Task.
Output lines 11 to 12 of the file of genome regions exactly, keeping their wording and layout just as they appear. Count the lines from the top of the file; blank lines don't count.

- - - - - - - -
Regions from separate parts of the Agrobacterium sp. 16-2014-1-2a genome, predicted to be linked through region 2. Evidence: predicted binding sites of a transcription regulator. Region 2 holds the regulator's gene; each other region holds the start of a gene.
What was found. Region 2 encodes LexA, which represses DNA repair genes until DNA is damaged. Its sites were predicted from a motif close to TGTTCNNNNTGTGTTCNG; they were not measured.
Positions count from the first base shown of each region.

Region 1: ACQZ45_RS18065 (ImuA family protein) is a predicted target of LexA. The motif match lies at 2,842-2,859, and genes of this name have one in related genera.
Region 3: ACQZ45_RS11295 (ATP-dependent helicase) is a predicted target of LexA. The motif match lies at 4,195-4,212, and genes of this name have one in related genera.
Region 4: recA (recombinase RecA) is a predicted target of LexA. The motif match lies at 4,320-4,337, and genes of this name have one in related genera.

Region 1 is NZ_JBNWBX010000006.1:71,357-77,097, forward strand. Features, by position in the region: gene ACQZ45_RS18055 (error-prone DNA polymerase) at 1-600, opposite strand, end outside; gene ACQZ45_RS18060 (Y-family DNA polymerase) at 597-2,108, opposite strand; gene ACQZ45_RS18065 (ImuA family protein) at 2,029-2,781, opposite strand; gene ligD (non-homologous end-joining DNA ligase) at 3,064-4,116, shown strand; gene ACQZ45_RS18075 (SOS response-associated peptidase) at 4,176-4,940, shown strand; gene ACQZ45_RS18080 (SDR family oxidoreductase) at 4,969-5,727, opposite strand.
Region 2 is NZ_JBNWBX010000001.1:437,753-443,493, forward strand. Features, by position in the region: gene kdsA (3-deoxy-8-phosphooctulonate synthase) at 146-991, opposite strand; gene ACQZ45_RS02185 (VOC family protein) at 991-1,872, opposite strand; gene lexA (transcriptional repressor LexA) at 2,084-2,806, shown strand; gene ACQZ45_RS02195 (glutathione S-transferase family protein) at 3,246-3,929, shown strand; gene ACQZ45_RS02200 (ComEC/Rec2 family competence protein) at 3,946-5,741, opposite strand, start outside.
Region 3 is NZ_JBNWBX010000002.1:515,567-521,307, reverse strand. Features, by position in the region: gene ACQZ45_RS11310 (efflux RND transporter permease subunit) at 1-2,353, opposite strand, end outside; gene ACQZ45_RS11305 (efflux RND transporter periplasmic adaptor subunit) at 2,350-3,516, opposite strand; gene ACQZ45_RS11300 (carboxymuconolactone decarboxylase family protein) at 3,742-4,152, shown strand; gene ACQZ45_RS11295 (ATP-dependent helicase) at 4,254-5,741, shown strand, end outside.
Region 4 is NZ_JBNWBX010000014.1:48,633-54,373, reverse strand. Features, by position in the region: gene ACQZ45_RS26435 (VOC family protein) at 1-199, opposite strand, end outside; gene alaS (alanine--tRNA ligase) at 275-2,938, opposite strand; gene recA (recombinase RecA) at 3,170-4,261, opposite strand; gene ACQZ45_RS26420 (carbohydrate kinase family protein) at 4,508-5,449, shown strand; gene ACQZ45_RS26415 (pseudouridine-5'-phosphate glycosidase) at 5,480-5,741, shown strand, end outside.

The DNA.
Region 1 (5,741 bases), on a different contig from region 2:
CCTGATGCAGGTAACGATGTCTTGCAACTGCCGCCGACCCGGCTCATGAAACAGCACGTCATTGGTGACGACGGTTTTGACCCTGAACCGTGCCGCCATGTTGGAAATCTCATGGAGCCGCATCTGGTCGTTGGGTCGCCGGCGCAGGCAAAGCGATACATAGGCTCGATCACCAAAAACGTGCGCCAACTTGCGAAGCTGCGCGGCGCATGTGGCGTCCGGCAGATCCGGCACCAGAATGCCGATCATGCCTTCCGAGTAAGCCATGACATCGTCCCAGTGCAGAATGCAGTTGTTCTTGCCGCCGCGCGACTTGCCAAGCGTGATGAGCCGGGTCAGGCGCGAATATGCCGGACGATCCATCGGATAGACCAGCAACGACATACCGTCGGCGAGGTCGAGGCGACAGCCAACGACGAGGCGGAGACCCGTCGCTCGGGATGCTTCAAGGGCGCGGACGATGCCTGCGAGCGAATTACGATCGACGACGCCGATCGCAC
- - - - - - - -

The DNA.
Region 1 (5,741 bases), on a different contig from region 2: